Objectives: To define the transitional care workload of a multicentre cohort of adolescents with juvenile idiopathic arthritis (JIA) including disease, self-advocacy and vocational issues prior to the implementation of a transitional care programme.
Methods: Data were collected using questionnaires completed by senior clinicians, patients and parents in 10 UK paediatric rheumatology centres. Entry criteria for patients included a confirmed diagnosis of JIA for at least 6 months and an age of 11, 14 or 17 yr.
Results: Of 359 families invited to participate, 308 (85.79%) adolescents with JIA and 303 parents/guardians accepted. Of these, 19.5% had persistent oligoarthritis. Despite their imminent transfer to adult care, ongoing transitional issues were identified in the 17-yr-old cohort: 55.8% were still seeing the rheumatologists with their parent, 20% were not self-medicating, 68.5% had not had intra-articular injections under local anaesthetic and 14% had received no careers counselling. This age group also had significant disease-related issues; 54.6% had moderate to severe functional disability, 67.5% were still on disease-modifying anti-rheumatic drugs and, as a group, they had significantly greater pain than younger patients.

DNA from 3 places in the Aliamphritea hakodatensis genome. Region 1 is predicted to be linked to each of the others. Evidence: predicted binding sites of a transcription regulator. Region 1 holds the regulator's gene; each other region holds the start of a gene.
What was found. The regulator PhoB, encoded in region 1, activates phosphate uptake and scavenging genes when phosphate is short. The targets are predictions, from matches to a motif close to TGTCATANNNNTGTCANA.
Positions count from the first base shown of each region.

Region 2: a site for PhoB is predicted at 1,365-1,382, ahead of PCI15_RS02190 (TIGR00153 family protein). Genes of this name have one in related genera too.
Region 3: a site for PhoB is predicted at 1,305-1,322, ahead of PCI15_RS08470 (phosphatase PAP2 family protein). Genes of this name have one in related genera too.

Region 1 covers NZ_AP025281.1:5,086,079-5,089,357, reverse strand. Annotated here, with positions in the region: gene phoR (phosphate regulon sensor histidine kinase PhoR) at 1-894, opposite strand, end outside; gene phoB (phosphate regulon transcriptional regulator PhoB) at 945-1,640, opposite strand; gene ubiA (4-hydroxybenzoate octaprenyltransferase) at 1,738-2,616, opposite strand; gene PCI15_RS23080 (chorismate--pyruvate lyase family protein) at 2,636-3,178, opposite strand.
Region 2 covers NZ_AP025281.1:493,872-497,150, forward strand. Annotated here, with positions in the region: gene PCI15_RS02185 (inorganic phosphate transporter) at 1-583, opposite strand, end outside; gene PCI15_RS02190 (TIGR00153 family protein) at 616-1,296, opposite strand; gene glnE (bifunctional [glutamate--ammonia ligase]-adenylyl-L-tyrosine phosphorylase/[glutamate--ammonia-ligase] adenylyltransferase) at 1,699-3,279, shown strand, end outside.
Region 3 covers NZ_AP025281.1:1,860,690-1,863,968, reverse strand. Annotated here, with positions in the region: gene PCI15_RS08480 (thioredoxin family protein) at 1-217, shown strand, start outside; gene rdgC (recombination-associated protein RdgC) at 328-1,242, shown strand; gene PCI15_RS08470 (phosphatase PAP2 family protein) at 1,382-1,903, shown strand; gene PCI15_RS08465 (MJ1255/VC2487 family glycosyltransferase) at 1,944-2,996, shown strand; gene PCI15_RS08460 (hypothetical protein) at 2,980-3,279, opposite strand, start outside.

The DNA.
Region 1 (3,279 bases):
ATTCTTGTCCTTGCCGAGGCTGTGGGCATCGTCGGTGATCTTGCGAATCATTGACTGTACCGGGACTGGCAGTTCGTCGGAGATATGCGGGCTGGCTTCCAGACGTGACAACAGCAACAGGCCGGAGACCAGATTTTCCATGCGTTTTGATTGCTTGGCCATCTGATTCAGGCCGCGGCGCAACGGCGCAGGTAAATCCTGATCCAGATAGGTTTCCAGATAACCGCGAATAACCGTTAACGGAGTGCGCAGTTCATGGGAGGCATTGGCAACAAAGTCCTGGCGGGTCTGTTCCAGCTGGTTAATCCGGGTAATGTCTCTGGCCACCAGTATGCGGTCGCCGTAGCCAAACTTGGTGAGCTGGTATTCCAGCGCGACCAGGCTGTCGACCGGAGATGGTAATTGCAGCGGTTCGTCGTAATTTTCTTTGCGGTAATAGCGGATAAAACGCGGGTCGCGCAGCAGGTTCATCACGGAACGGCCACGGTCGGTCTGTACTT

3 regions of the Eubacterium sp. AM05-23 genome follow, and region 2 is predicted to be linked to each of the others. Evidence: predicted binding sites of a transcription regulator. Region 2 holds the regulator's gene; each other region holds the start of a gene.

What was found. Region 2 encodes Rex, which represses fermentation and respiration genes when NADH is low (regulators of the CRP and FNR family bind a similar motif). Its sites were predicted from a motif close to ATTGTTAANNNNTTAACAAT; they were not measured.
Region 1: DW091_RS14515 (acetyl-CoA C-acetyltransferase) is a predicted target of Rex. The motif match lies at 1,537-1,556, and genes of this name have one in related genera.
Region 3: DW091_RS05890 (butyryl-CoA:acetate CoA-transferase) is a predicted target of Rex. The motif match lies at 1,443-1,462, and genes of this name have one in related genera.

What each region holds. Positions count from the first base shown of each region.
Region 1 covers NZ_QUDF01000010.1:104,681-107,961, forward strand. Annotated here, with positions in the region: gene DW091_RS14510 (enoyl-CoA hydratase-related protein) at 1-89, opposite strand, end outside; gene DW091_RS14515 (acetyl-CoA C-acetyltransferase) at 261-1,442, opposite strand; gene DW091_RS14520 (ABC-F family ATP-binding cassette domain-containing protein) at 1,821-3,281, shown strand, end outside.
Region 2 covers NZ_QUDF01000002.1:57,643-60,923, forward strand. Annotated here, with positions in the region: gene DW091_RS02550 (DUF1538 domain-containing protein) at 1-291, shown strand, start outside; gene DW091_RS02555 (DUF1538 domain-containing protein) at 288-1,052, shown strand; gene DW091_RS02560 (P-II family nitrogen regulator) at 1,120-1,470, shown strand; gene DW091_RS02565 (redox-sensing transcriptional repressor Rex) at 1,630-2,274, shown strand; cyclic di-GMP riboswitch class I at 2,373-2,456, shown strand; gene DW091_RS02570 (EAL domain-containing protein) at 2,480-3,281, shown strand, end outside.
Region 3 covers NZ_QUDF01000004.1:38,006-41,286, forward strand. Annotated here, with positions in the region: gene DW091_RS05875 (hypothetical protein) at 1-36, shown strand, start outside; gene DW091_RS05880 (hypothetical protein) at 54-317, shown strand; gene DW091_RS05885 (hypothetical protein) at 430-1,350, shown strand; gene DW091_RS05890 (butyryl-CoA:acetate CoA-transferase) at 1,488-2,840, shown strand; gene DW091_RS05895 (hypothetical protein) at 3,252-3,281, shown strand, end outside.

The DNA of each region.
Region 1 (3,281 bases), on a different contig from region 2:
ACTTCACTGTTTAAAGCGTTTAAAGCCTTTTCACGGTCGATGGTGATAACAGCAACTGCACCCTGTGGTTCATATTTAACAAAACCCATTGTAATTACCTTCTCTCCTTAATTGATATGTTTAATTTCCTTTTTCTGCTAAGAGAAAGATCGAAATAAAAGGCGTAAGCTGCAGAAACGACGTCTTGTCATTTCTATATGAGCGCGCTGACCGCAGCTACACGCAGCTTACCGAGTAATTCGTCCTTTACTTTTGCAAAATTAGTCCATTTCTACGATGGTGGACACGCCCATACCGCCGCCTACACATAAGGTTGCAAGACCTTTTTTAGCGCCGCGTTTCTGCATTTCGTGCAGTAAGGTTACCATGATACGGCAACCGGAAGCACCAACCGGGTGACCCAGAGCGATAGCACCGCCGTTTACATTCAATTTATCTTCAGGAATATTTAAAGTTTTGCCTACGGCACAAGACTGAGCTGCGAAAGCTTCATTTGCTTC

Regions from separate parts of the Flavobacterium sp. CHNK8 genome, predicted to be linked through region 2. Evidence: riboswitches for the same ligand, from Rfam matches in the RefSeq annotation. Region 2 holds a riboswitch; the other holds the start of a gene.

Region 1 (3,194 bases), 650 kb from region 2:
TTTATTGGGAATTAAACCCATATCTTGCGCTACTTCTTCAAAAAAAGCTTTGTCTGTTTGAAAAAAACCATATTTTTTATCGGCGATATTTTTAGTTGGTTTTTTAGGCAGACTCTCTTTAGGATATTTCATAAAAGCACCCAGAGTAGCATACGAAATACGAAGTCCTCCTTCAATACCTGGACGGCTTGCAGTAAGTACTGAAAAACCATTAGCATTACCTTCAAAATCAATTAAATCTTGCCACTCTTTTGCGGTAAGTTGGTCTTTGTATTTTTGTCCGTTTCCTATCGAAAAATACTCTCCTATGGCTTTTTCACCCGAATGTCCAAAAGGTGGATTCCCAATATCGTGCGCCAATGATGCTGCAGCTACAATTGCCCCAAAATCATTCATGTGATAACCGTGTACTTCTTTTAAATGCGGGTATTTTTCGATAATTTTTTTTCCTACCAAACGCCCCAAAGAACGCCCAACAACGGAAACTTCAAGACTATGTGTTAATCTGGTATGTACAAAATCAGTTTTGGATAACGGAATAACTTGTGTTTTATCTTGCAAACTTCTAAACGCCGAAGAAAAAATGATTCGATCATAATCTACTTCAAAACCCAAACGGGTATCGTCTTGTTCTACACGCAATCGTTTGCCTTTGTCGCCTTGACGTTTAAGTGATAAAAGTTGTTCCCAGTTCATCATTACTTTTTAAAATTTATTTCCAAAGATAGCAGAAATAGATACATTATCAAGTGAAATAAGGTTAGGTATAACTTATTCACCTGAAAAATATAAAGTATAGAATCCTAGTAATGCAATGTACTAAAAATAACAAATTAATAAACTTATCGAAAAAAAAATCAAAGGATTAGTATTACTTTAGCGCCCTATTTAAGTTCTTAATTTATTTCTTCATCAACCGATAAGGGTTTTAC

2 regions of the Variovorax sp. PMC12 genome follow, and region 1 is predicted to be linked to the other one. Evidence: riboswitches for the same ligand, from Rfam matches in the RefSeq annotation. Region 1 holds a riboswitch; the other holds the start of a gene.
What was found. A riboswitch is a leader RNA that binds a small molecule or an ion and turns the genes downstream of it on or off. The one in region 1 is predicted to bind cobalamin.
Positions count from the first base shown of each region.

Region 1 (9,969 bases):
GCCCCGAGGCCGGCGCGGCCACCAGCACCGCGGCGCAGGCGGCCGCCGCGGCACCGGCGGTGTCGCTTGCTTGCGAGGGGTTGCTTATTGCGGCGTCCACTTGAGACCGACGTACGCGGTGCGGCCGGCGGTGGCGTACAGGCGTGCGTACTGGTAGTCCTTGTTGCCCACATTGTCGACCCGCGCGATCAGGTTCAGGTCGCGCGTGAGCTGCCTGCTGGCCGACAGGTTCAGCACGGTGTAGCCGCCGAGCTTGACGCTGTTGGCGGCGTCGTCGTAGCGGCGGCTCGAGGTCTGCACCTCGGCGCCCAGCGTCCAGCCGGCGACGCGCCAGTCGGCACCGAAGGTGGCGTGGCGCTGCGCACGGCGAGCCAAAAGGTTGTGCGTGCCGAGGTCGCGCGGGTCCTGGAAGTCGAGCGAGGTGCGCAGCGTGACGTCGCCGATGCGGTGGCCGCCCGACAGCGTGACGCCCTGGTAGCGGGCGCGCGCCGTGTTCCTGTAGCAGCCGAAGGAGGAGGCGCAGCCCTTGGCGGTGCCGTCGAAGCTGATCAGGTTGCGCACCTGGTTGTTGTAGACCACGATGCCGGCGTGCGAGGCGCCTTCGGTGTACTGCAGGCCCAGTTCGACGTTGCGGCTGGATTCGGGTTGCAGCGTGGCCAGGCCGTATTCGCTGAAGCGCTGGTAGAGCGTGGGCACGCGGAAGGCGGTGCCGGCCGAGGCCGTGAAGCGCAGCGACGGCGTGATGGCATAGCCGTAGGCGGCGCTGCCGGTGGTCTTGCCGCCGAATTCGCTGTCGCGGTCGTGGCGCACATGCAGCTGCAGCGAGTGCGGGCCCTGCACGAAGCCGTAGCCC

Conclusions: This study has objectively identified the transitional care workload facing paediatric and adult rheumatologists in terms of disease-related, self-advocacy and vocational issues. Outcome data following the implementation of a coordinated transitional care programme are awaited.